Rabid Habs

Postgame: Habs fall 4-3 to Toronto in OT

Undoubtedly, Montreal’s loss to Toronto on Saturday night was a step in the right direction.

But it still feels gross. A game that saw Montreal, once again, dominate possession; a game where they actually generated three goals; a game that finally saw the powerplay click – ends in an overtime loss. And while the point is much needed, two were almost necessary against a Toronto team that is climbing the standings.

So let’s get into it. Again.

The Bell Centre must give the Canadiens some sort of extra jump to start the game, because for the second game in a row, Montreal jumped out to an early lead. Jonathan Drouin created the opening goal by skating over the blue line and using his speed to push the Toronto defence back. He would stop at the top of the faceoff circle, and pass back to Jeff Petry, who would launch a one-time blast through traffic and behind Frederick Andersen.

The Habs second lead of the season would last for about five minutes. James VanRiemsdyk was the beneficiary of some good bounces, as he received the puck on a Drouin faceoff win and a bounce that jumped over Lehkonen’s skate. And in a familiar turn of events, Toronto would turn a 1-1 tie into a one goal advantage less than a minute later, as Auston Matthews would go end to end and beat an out-of-position Carey Price with a wrist shot over the glove. After the game, Price confirmed that he just lost an edge on the play and fell down. Puck luck moment number two for the Leafs. Oh well.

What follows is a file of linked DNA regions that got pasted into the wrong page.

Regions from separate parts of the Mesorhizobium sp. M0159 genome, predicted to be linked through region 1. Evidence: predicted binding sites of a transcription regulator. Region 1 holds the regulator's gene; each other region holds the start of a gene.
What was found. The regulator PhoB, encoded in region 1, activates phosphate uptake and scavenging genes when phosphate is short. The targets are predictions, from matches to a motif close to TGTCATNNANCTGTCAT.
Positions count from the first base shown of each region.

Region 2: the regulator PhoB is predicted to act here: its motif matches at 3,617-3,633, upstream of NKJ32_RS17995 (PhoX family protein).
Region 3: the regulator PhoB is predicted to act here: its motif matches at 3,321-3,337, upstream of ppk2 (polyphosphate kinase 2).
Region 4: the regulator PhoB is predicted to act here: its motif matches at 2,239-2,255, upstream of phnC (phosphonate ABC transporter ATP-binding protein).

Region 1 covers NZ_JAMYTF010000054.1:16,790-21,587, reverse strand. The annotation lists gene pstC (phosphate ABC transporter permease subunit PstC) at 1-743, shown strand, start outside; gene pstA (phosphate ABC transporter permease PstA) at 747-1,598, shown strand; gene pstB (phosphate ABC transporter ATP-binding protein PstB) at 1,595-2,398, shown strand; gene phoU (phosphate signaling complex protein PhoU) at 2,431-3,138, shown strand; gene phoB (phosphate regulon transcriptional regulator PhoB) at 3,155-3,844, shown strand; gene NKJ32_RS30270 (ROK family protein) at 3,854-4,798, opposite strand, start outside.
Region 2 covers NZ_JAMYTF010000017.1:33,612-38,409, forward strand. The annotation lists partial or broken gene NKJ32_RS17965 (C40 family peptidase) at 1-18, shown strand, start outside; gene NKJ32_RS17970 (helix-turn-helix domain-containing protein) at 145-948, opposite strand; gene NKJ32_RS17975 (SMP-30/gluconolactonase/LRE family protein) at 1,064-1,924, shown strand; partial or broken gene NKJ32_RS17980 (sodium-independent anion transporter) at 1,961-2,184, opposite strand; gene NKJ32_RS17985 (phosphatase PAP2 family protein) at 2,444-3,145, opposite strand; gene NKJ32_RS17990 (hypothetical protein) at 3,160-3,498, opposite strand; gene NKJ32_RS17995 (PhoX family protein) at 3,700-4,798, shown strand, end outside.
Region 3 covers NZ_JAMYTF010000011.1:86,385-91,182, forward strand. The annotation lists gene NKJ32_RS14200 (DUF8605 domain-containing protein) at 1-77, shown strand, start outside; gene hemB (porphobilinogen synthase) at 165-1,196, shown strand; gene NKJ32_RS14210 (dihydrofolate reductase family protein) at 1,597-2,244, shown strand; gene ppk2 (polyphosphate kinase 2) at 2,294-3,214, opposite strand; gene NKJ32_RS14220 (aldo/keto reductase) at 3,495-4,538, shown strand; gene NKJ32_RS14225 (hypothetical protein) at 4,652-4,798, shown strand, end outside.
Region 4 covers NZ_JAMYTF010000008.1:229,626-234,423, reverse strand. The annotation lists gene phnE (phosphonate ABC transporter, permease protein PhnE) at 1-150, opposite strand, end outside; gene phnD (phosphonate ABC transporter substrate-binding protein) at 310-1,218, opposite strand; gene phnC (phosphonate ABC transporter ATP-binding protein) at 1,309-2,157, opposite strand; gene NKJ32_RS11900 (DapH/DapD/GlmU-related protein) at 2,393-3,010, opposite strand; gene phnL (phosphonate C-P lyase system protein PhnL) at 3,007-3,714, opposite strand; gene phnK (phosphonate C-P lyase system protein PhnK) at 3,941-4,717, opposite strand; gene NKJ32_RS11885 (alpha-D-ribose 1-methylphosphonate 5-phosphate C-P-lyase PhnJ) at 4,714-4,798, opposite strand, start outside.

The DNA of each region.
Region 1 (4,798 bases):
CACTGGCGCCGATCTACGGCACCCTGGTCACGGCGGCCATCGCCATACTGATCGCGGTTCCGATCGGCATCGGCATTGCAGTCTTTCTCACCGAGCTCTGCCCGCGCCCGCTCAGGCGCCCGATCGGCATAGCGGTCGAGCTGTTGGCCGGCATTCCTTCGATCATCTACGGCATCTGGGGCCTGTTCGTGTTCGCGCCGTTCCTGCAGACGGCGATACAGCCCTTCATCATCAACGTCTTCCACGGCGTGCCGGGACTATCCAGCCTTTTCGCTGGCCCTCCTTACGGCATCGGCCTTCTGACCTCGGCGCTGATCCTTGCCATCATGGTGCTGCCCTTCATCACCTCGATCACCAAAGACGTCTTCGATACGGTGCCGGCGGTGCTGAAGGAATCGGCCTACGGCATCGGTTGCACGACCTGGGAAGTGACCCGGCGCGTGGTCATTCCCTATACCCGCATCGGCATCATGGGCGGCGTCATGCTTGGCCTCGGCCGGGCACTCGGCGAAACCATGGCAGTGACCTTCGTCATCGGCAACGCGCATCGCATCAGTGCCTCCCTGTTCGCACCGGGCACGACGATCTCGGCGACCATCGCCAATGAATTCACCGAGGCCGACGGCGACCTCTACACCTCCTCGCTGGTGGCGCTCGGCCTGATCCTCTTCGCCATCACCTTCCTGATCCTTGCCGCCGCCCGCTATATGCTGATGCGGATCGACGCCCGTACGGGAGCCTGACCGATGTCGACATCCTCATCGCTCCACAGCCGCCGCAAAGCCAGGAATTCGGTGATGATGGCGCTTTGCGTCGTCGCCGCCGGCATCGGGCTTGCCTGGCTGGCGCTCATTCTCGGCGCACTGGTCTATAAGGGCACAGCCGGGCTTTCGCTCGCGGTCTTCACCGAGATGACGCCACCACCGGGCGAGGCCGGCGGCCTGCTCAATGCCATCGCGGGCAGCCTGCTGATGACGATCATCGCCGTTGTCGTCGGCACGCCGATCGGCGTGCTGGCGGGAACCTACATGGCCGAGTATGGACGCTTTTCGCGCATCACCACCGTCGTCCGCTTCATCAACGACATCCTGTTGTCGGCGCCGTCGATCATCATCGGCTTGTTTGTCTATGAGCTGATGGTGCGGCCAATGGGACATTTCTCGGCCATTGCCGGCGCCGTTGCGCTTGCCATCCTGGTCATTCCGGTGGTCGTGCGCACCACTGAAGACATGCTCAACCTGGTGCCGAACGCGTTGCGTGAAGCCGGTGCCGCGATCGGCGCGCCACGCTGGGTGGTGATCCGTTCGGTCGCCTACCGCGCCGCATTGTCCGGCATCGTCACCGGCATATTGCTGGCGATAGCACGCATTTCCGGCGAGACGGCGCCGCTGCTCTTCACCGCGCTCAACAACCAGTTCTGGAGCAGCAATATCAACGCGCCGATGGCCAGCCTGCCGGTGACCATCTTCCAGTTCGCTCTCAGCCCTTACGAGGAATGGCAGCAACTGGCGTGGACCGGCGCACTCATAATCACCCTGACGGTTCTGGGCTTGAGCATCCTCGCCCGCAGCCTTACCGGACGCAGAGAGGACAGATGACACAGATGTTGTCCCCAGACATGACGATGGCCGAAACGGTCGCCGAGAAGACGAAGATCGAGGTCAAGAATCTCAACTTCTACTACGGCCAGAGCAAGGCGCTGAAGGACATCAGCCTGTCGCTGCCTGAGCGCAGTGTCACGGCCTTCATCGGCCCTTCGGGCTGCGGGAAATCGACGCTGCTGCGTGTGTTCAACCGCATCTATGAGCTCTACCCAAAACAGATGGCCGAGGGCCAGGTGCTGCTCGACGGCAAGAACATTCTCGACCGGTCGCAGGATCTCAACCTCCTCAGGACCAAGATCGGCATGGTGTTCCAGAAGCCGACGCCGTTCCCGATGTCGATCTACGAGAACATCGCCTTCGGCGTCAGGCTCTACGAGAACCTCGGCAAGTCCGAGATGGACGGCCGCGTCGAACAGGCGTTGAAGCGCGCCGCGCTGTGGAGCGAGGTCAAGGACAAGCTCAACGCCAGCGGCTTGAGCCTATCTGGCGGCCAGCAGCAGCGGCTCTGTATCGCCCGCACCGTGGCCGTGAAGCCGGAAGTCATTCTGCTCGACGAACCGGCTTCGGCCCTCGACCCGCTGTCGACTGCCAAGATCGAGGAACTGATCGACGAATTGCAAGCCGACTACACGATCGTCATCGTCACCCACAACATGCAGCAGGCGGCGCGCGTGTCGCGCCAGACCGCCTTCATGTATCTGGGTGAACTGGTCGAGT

But then something new happened. Montreal didn’t retreat. Sure, there was a dull feeling in the Bell Centre, but the players kept pushing. They drew a penalty, and on that powerplay, Alex Galchenyuk got himself and the Habs powerplay off the schneid. Hudon created a rush from the faceoff just outside the Leafs zone, and Galchenyuk used one of his powerful wrist shots to beat Andersen off the post.

An exciting first period ended 2-2. A much tighter second period would slow the game down for a considerable period of time.

Nearly twelve minutes in, it happened. Karl Alzner managed to keep the puck in at the Leaf blue line, and he fired a slap-pass to Drouin, who tipped the puck behind Andersen to give the Habs a 3-2 lead. Drouin’s first goal as a Hab was his second point of the game. Unfortunately, the Canadiens still need to work on their play with the lead, as Patrick Marleau would tie the game up about a minute later. Price, who fought the puck all night, had the puck between his legs before swinging around and putting the puck in a dangerous spot. Alzner tried to control the play, but Marleau pushed the puck over the line.